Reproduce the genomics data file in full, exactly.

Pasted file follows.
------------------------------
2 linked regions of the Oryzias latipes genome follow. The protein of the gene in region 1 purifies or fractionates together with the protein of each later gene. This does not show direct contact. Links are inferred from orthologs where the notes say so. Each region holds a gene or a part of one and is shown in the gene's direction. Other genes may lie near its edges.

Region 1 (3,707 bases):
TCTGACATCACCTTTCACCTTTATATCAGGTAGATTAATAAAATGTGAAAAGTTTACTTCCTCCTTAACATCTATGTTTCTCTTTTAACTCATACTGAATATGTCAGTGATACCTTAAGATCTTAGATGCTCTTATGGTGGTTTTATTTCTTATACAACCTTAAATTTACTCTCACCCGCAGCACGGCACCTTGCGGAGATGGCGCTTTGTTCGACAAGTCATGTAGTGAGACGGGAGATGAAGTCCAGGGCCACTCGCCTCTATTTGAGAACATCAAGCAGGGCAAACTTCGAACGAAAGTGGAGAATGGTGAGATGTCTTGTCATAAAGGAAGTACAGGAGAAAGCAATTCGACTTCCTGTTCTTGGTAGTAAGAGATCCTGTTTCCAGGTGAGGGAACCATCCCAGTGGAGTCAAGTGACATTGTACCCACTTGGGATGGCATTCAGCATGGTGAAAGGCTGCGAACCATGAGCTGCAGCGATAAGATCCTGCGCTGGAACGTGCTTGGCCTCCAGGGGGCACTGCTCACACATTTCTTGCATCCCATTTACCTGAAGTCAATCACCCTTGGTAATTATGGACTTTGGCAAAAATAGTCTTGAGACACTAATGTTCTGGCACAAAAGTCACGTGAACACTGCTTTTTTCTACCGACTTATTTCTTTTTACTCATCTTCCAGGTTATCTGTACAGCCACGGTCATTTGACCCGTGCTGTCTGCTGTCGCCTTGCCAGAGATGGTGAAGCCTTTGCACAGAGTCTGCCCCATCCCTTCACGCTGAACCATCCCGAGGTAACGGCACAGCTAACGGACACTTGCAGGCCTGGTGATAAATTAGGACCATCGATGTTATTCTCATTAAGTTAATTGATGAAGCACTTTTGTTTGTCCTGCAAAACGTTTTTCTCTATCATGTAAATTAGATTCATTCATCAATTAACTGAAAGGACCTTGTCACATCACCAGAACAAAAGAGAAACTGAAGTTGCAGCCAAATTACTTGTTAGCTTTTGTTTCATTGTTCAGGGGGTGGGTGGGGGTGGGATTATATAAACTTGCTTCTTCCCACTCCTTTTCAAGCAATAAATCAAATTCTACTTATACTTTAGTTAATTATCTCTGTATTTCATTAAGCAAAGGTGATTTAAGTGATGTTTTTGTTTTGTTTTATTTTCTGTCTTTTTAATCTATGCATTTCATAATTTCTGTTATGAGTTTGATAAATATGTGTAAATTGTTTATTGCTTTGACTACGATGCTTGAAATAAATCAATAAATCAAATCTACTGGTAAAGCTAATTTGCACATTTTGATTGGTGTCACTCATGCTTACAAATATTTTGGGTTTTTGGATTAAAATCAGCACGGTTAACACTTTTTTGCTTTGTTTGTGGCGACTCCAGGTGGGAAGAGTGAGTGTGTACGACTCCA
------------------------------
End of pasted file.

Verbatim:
2 linked regions of the Oryzias latipes genome follow. The protein of the gene in region 1 purifies or fractionates together with the protein of each later gene. This does not show direct contact. Links are inferred from orthologs where the notes say so. Each region holds a gene or a part of one and is shown in the gene's direction. Other genes may lie near its edges.

Region 1 (3,707 bases):
TCTGACATCACCTTTCACCTTTATATCAGGTAGATTAATAAAATGTGAAAAGTTTACTTCCTCCTTAACATCTATGTTTCTCTTTTAACTCATACTGAATATGTCAGTGATACCTTAAGATCTTAGATGCTCTTATGGTGGTTTTATTTCTTATACAACCTTAAATTTACTCTCACCCGCAGCACGGCACCTTGCGGAGATGGCGCTTTGTTCGACAAGTCATGTAGTGAGACGGGAGATGAAGTCCAGGGCCACTCGCCTCTATTTGAGAACATCAAGCAGGGCAAACTTCGAACGAAAGTGGAGAATGGTGAGATGTCTTGTCATAAAGGAAGTACAGGAGAAAGCAATTCGACTTCCTGTTCTTGGTAGTAAGAGATCCTGTTTCCAGGTGAGGGAACCATCCCAGTGGAGTCAAGTGACATTGTACCCACTTGGGATGGCATTCAGCATGGTGAAAGGCTGCGAACCATGAGCTGCAGCGATAAGATCCTGCGCTGGAACGTGCTTGGCCTCCAGGGGGCACTGCTCACACATTTCTTGCATCCCATTTACCTGAAGTCAATCACCCTTGGTAATTATGGACTTTGGCAAAAATAGTCTTGAGACACTAATGTTCTGGCACAAAAGTCACGTGAACACTGCTTTTTTCTACCGACTTATTTCTTTTTACTCATCTTCCAGGTTATCTGTACAGCCACGGTCATTTGACCCGTGCTGTCTGCTGTCGCCTTGCCAGAGATGGTGAAGCCTTTGCACAGAGTCTGCCCCATCCCTTCACGCTGAACCATCCCGAGGTAACGGCACAGCTAACGGACACTTGCAGGCCTGGTGATAAATTAGGACCATCGATGTTATTCTCATTAAGTTAATTGATGAAGCACTTTTGTTTGTCCTGCAAAACGTTTTTCTCTATCATGTAAATTAGATTCATTCATCAATTAACTGAAAGGACCTTGTCACATCACCAGAACAAAAGAGAAACTGAAGTTGCAGCCAAATTACTTGTTAGCTTTTGTTTCATTGTTCAGGGGGTGGGTGGGGGTGGGATTATATAAACTTGCTTCTTCCCACTCCTTTTCAAGCAATAAATCAAATTCTACTTATACTTTAGTTAATTATCTCTGTATTTCATTAAGCAAAGGTGATTTAAGTGATGTTTTTGTTTTGTTTTATTTTCTGTCTTTTTAATCTATGCATTTCATAATTTCTGTTATGAGTTTGATAAATATGTGTAAATTGTTTATTGCTTTGACTACGATGCTTGAAATAAATCAATAAATCAAATCTACTGGTAAAGCTAATTTGCACATTTTGATTGGTGTCACTCATGCTTACAAATATTTTGGGTTTTTGGATTAAAATCAGCACGGTTAACACTTTTTTGCTTTGTTTGTGGCGACTCCAGGTGGGAAGAGTGAGTGTGTACGACTCCA